And the story of crush goes on and on. and I have just barely touched on the story of wine making. Plan on having a rest around the December holidays and kiss your wine goodbye for a couple of years, because it still has a long journey to go before admirers come near and far to "ooh and ahh" over your bottle of wine that you gave birth to.

Me? I’ve done it. I’ve worked my crush and I even have the wet t-shirt (pants, socks and purple hands to prove it). Yes - I proudly wore my purple badge of honor. Grapes are slippery and wineries need to be kept clean during crush. It seemed like I was always wet. I watched a winery worker get almost crushed to death when a near two-tons of grapes fell on him. It was a petrifying and helpless moment. Thank goodness he survived. Thankfully he recovered a little slippery, wet, and covered with grapes skins and humility. He’s now a young and upcoming winemaker in the State of Washington who had definitely paid his dues with that accident - - but his name is safe with me.

I don’t need to dream "romantical" thoughts about handpicking my grapes and caressing every little berry or sitting on my gilded throne in my chateau with the view of the vineyard while I watch my workers pick my harvest of gold and royal purple. I know that it takes at least two years of hard work and more for grapes to make their way into the bottle that holds the magic elixir. However, I am not without guilt of holding my own dreams of vines and wines. I was a fan of the night-time TV soap, "Falcon Crest," also known as "Dallas with Grapes. " I vowed I would become the next Angela Channing, but without the murder, treachery and deceit to my family and friends. I even traveled to Napa to buy bottles of Cabernet Sauvignon with the one-time label, "Falcon Crest" from the 850-acre estate of Spring Mountain Vineyard where the outdoor shots of the TV soap was filmed.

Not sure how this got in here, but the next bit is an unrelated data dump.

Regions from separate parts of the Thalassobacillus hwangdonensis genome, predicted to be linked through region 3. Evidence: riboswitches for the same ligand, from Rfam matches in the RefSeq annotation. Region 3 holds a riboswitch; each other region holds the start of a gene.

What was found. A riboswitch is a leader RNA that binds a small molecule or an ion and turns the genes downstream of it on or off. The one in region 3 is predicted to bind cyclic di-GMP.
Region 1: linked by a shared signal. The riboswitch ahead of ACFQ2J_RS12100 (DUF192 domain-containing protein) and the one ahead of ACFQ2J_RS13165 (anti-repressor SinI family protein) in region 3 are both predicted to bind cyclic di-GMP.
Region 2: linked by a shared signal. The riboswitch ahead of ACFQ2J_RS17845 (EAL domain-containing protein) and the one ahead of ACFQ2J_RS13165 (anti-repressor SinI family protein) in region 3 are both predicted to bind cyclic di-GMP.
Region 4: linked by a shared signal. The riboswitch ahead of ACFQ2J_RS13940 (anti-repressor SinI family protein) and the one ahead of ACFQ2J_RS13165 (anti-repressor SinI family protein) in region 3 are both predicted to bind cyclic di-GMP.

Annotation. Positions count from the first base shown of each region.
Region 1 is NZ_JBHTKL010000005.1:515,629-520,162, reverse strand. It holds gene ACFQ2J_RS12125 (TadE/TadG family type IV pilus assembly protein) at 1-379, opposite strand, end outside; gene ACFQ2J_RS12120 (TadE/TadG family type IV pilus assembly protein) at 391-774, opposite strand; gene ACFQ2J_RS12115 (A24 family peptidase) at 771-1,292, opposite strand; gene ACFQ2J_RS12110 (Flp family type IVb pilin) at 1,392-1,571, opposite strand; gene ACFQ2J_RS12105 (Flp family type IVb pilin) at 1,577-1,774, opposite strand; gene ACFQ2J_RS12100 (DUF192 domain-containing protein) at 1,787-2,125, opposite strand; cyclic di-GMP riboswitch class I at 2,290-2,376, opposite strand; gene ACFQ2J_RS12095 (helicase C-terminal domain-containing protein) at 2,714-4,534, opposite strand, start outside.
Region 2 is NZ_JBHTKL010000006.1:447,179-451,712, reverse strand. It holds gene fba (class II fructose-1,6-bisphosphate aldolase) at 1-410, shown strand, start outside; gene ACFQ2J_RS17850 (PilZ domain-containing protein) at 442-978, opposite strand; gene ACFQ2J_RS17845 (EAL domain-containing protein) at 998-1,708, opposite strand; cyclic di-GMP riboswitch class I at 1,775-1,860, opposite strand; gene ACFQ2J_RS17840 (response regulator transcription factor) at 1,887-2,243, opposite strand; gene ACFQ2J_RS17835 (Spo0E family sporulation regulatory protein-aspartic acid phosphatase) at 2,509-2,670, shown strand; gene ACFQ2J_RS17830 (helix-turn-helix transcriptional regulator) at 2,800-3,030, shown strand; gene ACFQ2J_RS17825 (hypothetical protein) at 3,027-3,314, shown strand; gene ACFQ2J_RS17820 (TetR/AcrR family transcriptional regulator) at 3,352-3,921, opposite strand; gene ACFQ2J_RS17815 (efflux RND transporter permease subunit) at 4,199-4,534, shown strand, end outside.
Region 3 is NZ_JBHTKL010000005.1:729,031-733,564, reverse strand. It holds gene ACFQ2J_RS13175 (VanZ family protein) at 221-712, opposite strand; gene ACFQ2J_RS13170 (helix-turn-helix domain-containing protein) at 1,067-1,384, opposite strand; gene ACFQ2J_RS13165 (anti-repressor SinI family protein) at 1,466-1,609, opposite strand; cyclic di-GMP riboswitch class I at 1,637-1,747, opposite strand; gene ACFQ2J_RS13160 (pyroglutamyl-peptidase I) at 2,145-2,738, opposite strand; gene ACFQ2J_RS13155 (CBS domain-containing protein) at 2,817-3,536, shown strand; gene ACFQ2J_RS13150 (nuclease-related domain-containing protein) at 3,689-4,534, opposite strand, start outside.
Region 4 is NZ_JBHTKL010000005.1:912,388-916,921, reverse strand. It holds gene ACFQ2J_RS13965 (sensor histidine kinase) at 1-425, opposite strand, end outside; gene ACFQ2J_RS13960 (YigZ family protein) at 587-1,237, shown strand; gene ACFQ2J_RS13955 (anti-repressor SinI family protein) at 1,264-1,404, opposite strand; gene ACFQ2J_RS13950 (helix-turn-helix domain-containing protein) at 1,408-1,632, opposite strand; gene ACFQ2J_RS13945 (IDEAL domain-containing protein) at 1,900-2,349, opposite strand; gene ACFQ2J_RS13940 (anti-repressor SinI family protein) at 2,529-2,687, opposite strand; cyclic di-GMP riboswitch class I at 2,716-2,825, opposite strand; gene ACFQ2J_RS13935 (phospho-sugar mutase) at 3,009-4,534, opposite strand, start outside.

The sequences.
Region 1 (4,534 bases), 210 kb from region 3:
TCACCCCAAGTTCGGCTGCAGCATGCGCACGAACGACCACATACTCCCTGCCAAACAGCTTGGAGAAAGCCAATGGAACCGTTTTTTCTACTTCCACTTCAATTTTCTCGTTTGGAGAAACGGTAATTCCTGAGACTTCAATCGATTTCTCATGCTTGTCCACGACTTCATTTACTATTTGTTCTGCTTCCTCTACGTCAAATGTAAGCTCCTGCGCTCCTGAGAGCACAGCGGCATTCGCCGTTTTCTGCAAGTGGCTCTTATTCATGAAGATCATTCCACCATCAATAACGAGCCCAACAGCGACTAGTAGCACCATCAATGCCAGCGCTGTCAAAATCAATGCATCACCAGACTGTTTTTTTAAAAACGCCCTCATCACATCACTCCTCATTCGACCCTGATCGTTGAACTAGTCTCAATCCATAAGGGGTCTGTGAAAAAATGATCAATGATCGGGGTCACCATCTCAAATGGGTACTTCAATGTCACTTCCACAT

Okay - so here I am and the truth of my experience with crush is I never care to do it again. Okay, well maybe for one non-committal hour. Umm - maybe two non-committal hours. At this time of my life, my contribution to the crush is to enjoy the fruits of the labor, write about the wine and maybe even sell a few bottles. Yeah, I still get happy chills when I see the Hysters loading the fruit-filled bins onto the crush pad and also when my nose meets the fragrance of crushed purple fruit topped with bright pink foam during fermentation. All of these senses remind me that a new vintage is on the way, but not without respect and observation of the love and labor that went into each and every bottle. With every bottle I am reminded of the caretakers of the vines and 365 days of their diligence and trust of the terroir. I am reminded by those in the cellar who put more than their backs into the wine. Their heart and their soul and most of all, a huge commitment.

Crush - - it is truly a labor of love.


Sue said...

What a great entry Catie! It gives wine drinkers another perspective. Thank you for remembering all those who work hard and long to bring that wonderful glass to our table.

farley said...

Great descriptions. And yes, people do tend to romanticize it all. Being in or around it daily, you know it's mainly just hard, hard work.

Catie said...

Sue! Farley! Thanks for the nice comments.